Great Zimbabwe

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Related to Great Zimbabwe: Queen of Sheba, Mapungubwe

Great Zimbabwe

(zĭmbäb`wā) [Bantu,=stone houses], ruined city, SE Zimbabwe, near Masvingo (formerly Fort Victoria). Its mortarless, curving granite walls and buildings were constructed in 11th–15th cent. by an African people or peoples, most likely the Shona. The city was an influential regional center with a population ranging from 10,000 to as much as 20,000, located on trade routes that reached to the Mozambique coast. The remaining ruins include the Hill Complex, the oldest portion, whose stone walls incorporate boulders; the Great Enclosure, the outer stone walls of which rise as much as 36 ft (11 m); and the Valley Complex, which is marked by the remains of mud-brick dwellings, the most recent of which date to the 19th cent. Mud-brick structural remains are also found in the Hill Complex and Great Enclosure. The granite walls were once richly decorated with stone carvings and gold and copper ornaments.

Archaeological evidence indicates that the site was first occupied by Iron Age peoples in the 3d cent. It was abandoned sometime thereafter until it was reoccupied in the late 9th cent. or early 10th cent. After Great Zimbabwe was discovered by European explorers c.1870 (there may have been Portuguese visitors as early as the 16th cent.), some Europeans asserted it was the biblical OphirOphir
, in the Bible. 1 Seaport or region from which the ships of Solomon brought fine gold in great quantity. Sandalwood, precious stones, ivory, apes, and peacocks were also part of the triennial cargo. The location of Ophir is unknown.
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, where King Solomon had his mines. Others assigned its construction to Greeks, Phoenicians, Arabs, Chinese, Persians, or other non-African peoples. From 1890 to 1900 some 100,000 gold mining claims—all barren—were staked out there, and the ruins were extensively plundered by Europeans in the late 1800s and early 1900s.


See G. Caton-Thompson, The Zimbabwe Culture (1970).

References in periodicals archive ?
Bosutswe, the abode of a large but invisible rain-snake, has extensive occupations contemporary with both Great Zimbabwe and Mapungubwe, as well as earlier strata extending to the eighth century (Denbow and Miller 2007).
Climate variability, southern Africa, Mapungubwe, Great Zimbabwe, difaqane/mfecane.
Dawson Munjeri who as director of the National Museums and Monuments of Zimbabwe played a key role in the reunification of the stone bird of Great Zimbabwe wrote entertainingly: (27)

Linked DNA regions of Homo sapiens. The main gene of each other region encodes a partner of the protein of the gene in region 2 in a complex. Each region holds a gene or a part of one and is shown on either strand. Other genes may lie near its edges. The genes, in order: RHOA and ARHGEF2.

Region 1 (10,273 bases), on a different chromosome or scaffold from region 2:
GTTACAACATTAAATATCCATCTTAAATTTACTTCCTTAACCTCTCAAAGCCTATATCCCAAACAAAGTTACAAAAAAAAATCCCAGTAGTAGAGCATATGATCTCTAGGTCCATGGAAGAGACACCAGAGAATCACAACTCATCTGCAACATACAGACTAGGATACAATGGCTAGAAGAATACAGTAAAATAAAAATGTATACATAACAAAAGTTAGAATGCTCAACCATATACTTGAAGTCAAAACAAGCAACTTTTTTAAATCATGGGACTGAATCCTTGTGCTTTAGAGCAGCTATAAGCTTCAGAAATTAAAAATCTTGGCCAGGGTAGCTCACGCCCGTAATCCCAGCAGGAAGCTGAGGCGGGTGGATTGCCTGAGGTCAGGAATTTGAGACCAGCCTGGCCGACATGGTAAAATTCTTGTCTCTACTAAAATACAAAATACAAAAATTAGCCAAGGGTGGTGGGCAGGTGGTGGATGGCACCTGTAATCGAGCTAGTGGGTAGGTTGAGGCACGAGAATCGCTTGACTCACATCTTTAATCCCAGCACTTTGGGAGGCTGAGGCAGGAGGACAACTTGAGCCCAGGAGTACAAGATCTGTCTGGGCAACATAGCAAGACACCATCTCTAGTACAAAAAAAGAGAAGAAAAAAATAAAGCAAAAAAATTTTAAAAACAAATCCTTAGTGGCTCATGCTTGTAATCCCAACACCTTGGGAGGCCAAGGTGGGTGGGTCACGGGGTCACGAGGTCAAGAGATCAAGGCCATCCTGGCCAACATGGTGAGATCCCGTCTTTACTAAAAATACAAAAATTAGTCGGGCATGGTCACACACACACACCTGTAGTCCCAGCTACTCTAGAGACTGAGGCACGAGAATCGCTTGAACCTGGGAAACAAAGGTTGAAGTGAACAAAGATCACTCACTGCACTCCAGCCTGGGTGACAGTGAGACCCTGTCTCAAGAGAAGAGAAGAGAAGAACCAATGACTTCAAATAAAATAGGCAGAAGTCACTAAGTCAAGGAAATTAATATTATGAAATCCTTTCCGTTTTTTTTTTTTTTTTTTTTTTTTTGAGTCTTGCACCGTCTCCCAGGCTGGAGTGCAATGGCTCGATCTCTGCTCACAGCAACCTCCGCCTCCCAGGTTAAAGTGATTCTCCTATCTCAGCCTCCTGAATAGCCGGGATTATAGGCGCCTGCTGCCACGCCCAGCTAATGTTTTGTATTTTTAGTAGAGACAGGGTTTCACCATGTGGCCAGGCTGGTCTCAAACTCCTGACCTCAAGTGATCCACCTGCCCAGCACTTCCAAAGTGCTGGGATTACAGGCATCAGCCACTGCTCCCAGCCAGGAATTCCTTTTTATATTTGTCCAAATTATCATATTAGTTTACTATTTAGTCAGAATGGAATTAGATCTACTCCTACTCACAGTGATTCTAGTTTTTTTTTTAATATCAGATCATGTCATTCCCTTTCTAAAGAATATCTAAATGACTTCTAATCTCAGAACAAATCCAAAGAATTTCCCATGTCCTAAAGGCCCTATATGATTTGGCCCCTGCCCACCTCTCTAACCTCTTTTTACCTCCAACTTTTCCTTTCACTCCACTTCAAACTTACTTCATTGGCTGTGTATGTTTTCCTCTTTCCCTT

This ethnographic study sought to examine the contribution of CSR on the livelihoods of people domiciled in communities surrounding the Great Zimbabwe monuments.
The ruined cities, temples, and statues of many of history's great, vanished societies (Easter Island, Anasazi, the Lowland Maya, Angkor Wat, Great Zimbabwe, and many more) are the birthplaces of endless romantic mysteries, but they have something more valuable to offer: while these social collapses were due in part to the same types of environmental problems that beset us today, many societies facing similar problems do not collapse.
Africans built esthetically pleasing small homes, as well as massive stone fortresses like the Great Zimbabwe and the Egyptian pyramids.
We know about the pyramids but how many of us know about Great Zimbabwe, the huge stone structures that once housed thousands of people?
It's known that gold was used and worked at Mapungubwe and also at Thula Mela, in what is now Kruger National Park, but evidence of mining has only been found at the World Heritage Site of Great Zimbabwe itself.
During the colonial era, Europeans defended white-supremacist ideas by arguing -- wrongly -- that Africans could not have built advanced civilizations such as the massive citadel of stone houses called Great Zimbabwe.
Before colonisation the predominant nature of human settlements was entirely scattered and sparsely populated rural settlements with no cities and towns except the long disserted pre-colonial city states of Great Zimbabwe, Khami and Dhlodhlo to mention but only the largest.
00pm) Gus Casely-Hayford examines the history of Great Zimbabwe, a collection of ruined stone buildings scattered across the Zimbabwe highveld.